December 31, 2009
A Look at Whaling and the International Whaling Commission
Pre-industrial whaling, conducted from the 12th century through 1868, was a means of subsistence and local commerce for various cultures. The hunts were conducted using sailing ships, small boats, and hand-thrown weapons. Whale meat was used for nutrition in some cultures, while whale oil, bone, and baleen were used for lighting, heating oil, corsets, umbrellas, and a variety of other uses in others.
With the advent of steam ships and then diesel engines, however, whaling entered a new phase. By 1926, whaling was conducted with huge fleets of boats carrying explosive harpoons, and whales were killed by the tens of thousands each year. Modern whaling techniques led to the widespread decimation of many stocks of great whales throughout the world's oceans. Commercial whaling was so successful that by the 1950s and 1960s, many companies were driven to bankruptcy because there were so few whales left.
The birth of the IWC
Recognizing that whale stocks had been severely reduced by overzealous killing, whaling nations eventually banded together to sign the International Convention on the Regulation of Whaling, which created the International Whaling Commission in 1946. Initially, the IWC did not fulfill its mandate; it functionally oversaw the continuing destruction of whale stocks. Although kill quotas were set and trade was supposedly controlled, for 40 years whalers routinely exceeded their allowed take. The IWC had neither the political will nor the legal authority to override excessively high quotas or to police inaccurate reporting of the numbers of whales killed.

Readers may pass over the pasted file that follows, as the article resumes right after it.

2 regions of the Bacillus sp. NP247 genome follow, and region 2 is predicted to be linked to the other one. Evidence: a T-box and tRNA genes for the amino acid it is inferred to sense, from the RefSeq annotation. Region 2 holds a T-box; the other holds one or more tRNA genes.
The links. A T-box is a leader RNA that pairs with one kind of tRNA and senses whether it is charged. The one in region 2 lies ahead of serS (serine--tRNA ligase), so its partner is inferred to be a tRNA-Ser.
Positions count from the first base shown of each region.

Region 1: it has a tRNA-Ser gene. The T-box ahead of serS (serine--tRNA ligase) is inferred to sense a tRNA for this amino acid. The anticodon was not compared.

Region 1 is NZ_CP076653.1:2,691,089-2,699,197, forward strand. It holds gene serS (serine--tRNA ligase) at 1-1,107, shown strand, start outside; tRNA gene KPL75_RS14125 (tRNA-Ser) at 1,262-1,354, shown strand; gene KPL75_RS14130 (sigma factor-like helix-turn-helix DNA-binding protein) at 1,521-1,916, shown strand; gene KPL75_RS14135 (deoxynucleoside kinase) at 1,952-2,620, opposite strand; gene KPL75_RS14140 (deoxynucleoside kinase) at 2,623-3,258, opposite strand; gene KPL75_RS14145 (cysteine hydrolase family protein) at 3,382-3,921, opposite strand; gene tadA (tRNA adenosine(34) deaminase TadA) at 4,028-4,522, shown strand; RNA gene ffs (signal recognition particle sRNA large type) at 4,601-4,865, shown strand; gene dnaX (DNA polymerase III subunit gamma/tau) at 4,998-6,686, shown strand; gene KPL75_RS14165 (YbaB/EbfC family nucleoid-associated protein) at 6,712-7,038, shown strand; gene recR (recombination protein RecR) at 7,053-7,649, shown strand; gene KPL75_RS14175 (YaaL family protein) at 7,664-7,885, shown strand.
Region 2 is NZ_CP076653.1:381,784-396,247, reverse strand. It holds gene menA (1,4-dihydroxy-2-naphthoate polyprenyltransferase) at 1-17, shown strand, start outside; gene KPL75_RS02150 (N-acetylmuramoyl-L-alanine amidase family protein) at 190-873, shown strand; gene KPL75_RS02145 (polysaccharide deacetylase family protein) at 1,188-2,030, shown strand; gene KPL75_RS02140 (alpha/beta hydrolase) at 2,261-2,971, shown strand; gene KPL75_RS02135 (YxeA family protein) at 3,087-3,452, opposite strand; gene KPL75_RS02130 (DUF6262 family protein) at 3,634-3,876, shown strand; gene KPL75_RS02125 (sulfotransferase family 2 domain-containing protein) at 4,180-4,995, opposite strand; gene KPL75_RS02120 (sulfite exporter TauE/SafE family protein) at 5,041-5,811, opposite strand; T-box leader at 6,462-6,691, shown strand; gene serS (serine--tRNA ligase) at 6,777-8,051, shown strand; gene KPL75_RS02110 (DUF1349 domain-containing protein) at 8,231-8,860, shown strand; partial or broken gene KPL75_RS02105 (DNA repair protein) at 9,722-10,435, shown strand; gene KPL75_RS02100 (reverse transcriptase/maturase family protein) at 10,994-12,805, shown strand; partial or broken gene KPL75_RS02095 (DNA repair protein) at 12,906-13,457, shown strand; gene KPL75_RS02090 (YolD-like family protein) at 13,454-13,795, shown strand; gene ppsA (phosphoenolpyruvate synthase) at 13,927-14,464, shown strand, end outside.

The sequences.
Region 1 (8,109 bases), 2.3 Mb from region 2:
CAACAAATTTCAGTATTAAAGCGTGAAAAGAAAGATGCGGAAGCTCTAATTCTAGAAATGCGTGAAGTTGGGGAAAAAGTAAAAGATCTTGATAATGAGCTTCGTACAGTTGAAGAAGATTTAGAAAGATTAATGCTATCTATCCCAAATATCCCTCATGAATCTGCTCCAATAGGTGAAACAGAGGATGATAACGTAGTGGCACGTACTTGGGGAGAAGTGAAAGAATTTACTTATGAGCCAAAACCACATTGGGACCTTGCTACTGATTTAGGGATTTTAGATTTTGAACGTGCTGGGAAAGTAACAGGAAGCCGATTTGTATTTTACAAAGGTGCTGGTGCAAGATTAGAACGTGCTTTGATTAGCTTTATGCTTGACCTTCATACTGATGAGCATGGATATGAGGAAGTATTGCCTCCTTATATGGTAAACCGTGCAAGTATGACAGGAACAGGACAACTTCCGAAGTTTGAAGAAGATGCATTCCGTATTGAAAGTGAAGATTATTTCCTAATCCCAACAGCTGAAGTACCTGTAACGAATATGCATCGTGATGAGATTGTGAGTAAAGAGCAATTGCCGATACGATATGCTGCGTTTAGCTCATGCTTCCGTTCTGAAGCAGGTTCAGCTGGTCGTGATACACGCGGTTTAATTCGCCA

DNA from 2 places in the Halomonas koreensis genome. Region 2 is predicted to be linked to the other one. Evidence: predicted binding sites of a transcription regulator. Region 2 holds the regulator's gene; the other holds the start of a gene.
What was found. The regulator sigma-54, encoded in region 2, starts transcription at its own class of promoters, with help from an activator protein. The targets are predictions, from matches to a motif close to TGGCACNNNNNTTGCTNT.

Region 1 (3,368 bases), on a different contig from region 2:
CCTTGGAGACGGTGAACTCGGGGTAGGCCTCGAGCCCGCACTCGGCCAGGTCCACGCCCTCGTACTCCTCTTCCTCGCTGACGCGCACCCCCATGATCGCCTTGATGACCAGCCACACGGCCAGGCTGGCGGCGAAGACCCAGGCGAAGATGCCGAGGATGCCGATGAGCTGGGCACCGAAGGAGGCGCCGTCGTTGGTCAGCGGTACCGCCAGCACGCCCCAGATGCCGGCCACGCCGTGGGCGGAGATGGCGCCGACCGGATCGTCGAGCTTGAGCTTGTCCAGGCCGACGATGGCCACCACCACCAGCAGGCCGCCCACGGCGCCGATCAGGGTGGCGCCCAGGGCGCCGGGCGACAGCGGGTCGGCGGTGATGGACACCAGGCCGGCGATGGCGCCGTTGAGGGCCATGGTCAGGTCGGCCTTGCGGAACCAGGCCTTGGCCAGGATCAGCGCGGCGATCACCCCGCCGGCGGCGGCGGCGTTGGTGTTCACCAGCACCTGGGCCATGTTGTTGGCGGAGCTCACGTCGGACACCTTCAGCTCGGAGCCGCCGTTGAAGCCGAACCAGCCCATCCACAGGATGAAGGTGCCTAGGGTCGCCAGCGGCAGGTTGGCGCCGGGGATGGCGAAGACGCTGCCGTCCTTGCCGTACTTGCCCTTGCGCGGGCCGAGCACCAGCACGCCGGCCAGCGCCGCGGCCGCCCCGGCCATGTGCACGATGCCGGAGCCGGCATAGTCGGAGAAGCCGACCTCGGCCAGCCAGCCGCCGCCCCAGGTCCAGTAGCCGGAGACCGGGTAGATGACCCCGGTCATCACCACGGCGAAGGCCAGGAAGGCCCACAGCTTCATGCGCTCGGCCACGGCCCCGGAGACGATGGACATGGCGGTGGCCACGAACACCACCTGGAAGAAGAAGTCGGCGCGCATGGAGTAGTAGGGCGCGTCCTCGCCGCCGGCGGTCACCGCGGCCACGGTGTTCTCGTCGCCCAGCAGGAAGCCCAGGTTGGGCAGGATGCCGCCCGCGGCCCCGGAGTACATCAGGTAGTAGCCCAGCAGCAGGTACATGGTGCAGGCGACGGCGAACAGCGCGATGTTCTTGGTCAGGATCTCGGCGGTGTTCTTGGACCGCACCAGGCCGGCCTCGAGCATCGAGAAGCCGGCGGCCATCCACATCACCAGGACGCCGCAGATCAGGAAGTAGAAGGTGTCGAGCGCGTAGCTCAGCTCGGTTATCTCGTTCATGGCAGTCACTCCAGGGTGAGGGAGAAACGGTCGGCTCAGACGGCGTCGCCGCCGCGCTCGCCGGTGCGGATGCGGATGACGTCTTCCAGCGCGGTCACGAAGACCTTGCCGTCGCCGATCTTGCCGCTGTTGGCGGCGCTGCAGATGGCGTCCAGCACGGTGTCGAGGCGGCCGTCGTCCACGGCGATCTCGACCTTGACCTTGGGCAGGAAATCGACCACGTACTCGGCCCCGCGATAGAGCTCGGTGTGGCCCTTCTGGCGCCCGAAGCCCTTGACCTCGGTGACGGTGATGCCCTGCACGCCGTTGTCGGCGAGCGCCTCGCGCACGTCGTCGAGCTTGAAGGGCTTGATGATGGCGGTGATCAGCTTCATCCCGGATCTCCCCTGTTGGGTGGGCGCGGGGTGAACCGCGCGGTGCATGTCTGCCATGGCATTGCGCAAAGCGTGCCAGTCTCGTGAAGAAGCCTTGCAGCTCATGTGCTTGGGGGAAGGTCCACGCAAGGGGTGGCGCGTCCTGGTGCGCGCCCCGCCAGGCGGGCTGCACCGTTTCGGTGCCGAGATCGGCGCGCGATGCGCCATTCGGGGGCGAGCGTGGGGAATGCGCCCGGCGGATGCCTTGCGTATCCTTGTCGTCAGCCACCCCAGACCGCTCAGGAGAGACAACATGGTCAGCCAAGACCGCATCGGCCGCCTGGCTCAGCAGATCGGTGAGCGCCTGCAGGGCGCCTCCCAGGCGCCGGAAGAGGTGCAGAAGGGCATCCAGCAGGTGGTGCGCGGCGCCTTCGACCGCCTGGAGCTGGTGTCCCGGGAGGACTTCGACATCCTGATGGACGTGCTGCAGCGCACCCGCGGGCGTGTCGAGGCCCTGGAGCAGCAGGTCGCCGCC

By the early 1960s, blue whale populations were so devastated that the 1962–1963 season reported killing what is now believed to have been 60 percent of the estimated Antarctic population. Armed with this knowledge, scientific advisors at the 1963 IWC meeting recommended an immediate, drastic reduction in the killing of all whales in the Antarctic. The advisors warned that the blue whale might already have been hunted beyond the point of recovery and that any level of continued killing would significantly increase the risk of extinction. Japan refused to accept the report and demanded that certain areas remain open to hunting. In the 1964–1965 season, Japan's 15 floating-factory expeditions operating with 172 catcher-boats were able to find and kill a mere 20 blue whales. In 1965 the blue whale received complete protection throughout the Antarctic. The killing stopped, but only because the animal was commercially extinct.
Once the blue whale was placed off limits, whaling nations more aggressively hunted the smaller species, such as fin, sei, and sperm whales. By the 1970s, Japan and the then-Soviet Union, two remaining high-seas whaling nations, turned to the minke whale, a species seldom hunted because of its relatively small size (approximately 35 feet). They needed to kill thousands upon thousands of these small whales to make up for the loss of their larger cousins.